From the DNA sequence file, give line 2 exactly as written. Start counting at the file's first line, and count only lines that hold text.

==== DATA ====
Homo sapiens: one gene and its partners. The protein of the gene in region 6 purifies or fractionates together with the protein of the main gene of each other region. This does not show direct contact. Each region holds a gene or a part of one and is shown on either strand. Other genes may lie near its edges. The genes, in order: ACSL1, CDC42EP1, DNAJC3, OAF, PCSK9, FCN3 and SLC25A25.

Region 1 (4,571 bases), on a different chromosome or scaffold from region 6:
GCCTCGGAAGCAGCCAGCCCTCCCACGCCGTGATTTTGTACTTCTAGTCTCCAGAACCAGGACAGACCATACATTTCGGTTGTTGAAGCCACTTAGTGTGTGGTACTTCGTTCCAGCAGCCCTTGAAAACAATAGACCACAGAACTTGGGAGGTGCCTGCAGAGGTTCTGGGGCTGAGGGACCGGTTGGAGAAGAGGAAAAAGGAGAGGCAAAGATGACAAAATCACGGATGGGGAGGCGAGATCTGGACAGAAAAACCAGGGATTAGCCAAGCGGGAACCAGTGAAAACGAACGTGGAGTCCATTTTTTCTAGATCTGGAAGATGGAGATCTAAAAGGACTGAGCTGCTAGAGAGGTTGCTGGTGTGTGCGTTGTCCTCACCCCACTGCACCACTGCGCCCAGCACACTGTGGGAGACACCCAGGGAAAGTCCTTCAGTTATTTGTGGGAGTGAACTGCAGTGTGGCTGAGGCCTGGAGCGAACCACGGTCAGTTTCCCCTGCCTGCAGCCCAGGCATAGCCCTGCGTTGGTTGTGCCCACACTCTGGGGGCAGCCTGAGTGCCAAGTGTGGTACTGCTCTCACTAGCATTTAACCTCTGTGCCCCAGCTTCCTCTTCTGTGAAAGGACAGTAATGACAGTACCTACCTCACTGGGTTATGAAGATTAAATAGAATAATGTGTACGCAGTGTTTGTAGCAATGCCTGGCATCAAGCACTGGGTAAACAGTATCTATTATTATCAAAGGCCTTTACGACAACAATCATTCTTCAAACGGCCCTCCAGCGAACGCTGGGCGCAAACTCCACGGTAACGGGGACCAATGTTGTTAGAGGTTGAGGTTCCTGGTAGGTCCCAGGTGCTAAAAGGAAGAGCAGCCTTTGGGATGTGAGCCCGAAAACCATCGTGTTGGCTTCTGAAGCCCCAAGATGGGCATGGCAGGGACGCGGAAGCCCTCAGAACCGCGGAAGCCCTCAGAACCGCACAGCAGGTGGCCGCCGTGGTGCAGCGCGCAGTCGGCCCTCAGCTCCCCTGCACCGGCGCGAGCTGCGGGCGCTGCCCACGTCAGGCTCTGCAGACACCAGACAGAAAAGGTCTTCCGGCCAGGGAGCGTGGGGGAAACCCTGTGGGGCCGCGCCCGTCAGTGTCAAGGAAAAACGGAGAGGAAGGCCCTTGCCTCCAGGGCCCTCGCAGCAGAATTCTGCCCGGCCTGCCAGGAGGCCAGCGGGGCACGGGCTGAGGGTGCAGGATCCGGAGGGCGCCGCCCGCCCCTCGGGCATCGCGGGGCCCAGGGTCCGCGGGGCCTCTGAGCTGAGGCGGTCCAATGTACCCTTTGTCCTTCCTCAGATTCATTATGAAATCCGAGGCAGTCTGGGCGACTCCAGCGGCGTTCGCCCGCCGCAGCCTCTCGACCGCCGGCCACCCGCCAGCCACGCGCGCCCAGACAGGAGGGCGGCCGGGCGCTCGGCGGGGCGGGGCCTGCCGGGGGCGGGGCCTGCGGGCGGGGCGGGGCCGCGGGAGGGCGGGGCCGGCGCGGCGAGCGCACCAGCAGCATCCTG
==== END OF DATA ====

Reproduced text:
Region 1 (4,571 bases), on a different chromosome or scaffold from region 6: